Day 2 :
National University of Singapore, Singapore
Philipp Kaldis has received his PhD from the Institute for Cell Biology, ETH (Swiss Federal Institute of Technology), Zürich, Switzerland, where he worked on the mitochondrial creatine kinase with Dr. Theo Wallimann and Dr. Hans Eppenberger. He has then joined Dr. Mark Solomon’s Laboratory at Yale University School of Medicine, Department of Molecular Biophysics and Biochemistry, New Haven, Connecticut, as a Postdoctoral Fellow/Associate Research Scientist to investigate the activation of cyclin-dependent kinases (Cdks). He has later joined the NCI-Frederick as Tenure-Track Investigator and was promoted to Senior Investigator with tenure in 2006. In 2007, he has joined the IMCB as a Senior Principal Investigator. His main research interests are cell cycle, cancer, metabolism, liver regeneration and cancer.
Failure of tissue repair and regeneration in patients with liver disease is life threatening. During hepatic regeneration, there is a connection between cell division and metabolism. This is exacerbated in cases with metabolic disorders, where recovery from liver resection is impaired. However, the cross-talk between cell metabolism and division in the liver during response to injury is ill defined. To understand this association, we used integrative analysis of transcriptomic and metabolomic data in combination with advanced molecular imaging. We uncovered that when cell division is blocked, hepatic regeneration after acute liver damage is delayed with a concomitant shift from carbohydrate to amino acid metabolism. These changes are driven by impaired mitochondria oxidation and respiration, together with profound remodeling of the pyruvate flux resulting in increased activity of alanine transaminase (ALT). Our results demonstrate that cell division is essential to maintain metabolic homeostasis in the liver and highlight the capacity of adaptation of metabolic flux in response to injury. These findings shed new light on the use of high-throughput data combined with molecular imaging to study metabolism during liver regeneration, offering new approaches to improve therapy and discovery of biomarkers potentially used in personalized medicine.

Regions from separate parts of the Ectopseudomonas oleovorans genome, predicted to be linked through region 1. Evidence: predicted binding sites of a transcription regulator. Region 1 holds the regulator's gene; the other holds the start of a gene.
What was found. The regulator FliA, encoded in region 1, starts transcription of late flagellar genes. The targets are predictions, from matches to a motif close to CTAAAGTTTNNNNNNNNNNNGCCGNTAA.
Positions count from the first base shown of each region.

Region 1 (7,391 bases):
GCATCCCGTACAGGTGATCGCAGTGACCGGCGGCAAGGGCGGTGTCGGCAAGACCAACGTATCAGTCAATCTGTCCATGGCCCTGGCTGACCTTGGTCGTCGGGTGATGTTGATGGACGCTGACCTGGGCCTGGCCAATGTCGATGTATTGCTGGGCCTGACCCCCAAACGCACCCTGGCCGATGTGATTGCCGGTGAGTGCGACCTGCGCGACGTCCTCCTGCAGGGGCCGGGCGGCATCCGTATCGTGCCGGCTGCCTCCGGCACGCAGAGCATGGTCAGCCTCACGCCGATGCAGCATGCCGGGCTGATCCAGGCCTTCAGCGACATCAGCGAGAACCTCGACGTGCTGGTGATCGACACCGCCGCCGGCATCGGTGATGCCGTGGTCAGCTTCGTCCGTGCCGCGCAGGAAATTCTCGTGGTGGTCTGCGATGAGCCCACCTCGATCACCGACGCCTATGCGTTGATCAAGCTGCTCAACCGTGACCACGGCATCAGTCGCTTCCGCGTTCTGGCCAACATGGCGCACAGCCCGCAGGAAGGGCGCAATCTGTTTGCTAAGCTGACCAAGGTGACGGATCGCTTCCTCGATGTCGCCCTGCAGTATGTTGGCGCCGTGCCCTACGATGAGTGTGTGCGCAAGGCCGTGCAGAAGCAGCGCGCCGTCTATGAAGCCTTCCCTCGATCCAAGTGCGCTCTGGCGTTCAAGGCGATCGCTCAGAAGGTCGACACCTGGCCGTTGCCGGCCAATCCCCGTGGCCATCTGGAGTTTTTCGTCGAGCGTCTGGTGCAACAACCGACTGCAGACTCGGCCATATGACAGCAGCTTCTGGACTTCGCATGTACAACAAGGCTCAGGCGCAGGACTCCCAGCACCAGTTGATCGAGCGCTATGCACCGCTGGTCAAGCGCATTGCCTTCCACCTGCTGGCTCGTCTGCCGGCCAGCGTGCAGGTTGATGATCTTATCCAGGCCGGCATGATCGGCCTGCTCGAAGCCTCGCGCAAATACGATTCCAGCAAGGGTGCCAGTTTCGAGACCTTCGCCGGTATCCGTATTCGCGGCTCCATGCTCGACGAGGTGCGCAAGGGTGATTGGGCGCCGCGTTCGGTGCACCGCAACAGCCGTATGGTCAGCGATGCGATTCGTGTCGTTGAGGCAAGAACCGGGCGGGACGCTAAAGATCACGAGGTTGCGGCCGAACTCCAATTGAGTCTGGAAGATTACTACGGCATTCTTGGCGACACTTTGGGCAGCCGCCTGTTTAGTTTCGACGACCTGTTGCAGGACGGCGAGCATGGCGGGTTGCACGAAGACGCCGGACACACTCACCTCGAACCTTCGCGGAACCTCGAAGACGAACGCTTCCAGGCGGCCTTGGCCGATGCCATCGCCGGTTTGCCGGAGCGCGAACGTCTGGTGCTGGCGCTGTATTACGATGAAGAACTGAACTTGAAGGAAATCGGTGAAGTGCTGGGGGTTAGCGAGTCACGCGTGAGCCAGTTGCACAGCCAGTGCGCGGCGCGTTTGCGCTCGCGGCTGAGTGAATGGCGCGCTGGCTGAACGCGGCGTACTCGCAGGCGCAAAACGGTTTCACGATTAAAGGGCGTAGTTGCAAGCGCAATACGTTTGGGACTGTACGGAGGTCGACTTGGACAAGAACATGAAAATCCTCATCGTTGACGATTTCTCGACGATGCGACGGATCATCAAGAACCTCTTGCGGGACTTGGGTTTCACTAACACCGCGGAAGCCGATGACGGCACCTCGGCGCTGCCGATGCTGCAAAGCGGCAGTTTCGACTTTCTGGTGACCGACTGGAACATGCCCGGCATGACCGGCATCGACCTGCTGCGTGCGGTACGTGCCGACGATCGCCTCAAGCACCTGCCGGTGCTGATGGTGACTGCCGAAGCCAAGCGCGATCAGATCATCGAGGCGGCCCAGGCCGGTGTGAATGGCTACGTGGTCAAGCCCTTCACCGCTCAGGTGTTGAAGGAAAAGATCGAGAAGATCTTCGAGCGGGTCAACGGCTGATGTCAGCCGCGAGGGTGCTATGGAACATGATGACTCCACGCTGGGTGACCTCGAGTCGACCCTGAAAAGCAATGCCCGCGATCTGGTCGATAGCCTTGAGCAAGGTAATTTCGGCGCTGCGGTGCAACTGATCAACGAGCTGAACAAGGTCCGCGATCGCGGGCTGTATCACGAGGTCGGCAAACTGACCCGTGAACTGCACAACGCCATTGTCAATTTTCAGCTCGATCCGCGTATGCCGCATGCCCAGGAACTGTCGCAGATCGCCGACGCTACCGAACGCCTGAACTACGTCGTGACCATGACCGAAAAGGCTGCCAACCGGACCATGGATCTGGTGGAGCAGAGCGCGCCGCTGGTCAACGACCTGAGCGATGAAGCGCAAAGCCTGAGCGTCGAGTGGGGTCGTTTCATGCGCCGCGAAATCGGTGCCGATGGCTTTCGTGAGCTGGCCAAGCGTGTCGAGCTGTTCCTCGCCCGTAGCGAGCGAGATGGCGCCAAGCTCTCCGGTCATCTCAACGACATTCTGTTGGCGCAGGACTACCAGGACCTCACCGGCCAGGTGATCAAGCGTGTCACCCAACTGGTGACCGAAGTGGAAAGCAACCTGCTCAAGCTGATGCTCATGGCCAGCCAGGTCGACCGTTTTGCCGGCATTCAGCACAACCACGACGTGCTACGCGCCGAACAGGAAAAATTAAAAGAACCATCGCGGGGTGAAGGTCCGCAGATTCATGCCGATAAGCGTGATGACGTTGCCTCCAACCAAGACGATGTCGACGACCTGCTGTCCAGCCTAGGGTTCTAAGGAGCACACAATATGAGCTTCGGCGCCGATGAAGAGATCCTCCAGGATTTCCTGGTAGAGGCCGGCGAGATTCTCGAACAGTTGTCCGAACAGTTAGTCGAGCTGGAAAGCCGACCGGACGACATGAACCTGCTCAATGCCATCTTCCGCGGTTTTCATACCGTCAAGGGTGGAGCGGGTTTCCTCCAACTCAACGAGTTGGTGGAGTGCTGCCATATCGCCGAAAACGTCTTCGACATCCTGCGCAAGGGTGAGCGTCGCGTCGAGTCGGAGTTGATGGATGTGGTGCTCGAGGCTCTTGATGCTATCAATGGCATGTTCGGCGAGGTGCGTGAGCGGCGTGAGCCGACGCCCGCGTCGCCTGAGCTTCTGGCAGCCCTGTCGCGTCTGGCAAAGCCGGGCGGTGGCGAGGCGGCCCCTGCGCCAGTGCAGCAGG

Nanyang Technological University, Singapore
Walter Wahli is a Professor of Metabolic Disease at Lee Kong Chian School of Medicine, Nanyang Technological University & Imperial College London, Singapore. He is also the President of the Council of the Nestle Foundation for the Study of Problems of Nutrition in the World. Prior to these appointments, he has spent most of his scientific career at the University of Lausanne, Switzerland. He was awarded several prizes and recently received the Lifetime Achievement Award from the Faculty of Biology and Medicine, University of Lausanne.
The liver is a key organ of metabolic homeostasis with functions that oscillate in response to food intake. Germ-free mice display altered daily oscillation of clock gene expression with a change in the expression of clock output regulators. These alterations in microbiome-sensitive gene expression are associated with daily alterations in lipid, glucose and xenobiotic metabolism as revealed by hepatic metabolome analyses. Hepatic lipid catabolism is essential for the newborns to use milk fat as an energy source. PPARα in hepatocytes is critical for this function. PPARα expression is stimulated a few days before birth, which prepares the receptor for its physiological role in harnessing milk lipids after birth. This mechanism involves a fetal glucocorticoid receptor (GR)-PPARα axis in which GR directly binds to the Pparα promoter to stimulate its activity. In turn, under the control of PPARα, the expression of genes required for lipid catabolism is enhanced before birth so that the neonatal liver has a prompt capacity to extract energy from milk upon suckling. Interestingly, the PPARα target gene Fgf21 is not stimulated in the fetal liver and responds to PPARα only after birth following an epigenetic switch triggered by β-hydroxybutyrate-mediated inhibition of histone deacetylase 3. This study unveiled an endocrine axis in which fetal GR stimulates the expression of PPARα in anticipation of the shift in postnatal nutrient source. In adult mice, liver-specific deletion of PPARα impairs fatty acid homeostasis in the context of induced steatosis. It occurs without obesity and hyperglycemia. Therefore, liver-specific deletion of PPARα dissociates steatosis from obesity and type-2 diabetes. Altogether these findings underscore the relevance of hepatic PPARα as a drug target for NAFLDs as they show that PPARα plays a central role in the clearance of free fatty acids released from adipocytes, the major source of lipid that accumulate in NAFLD.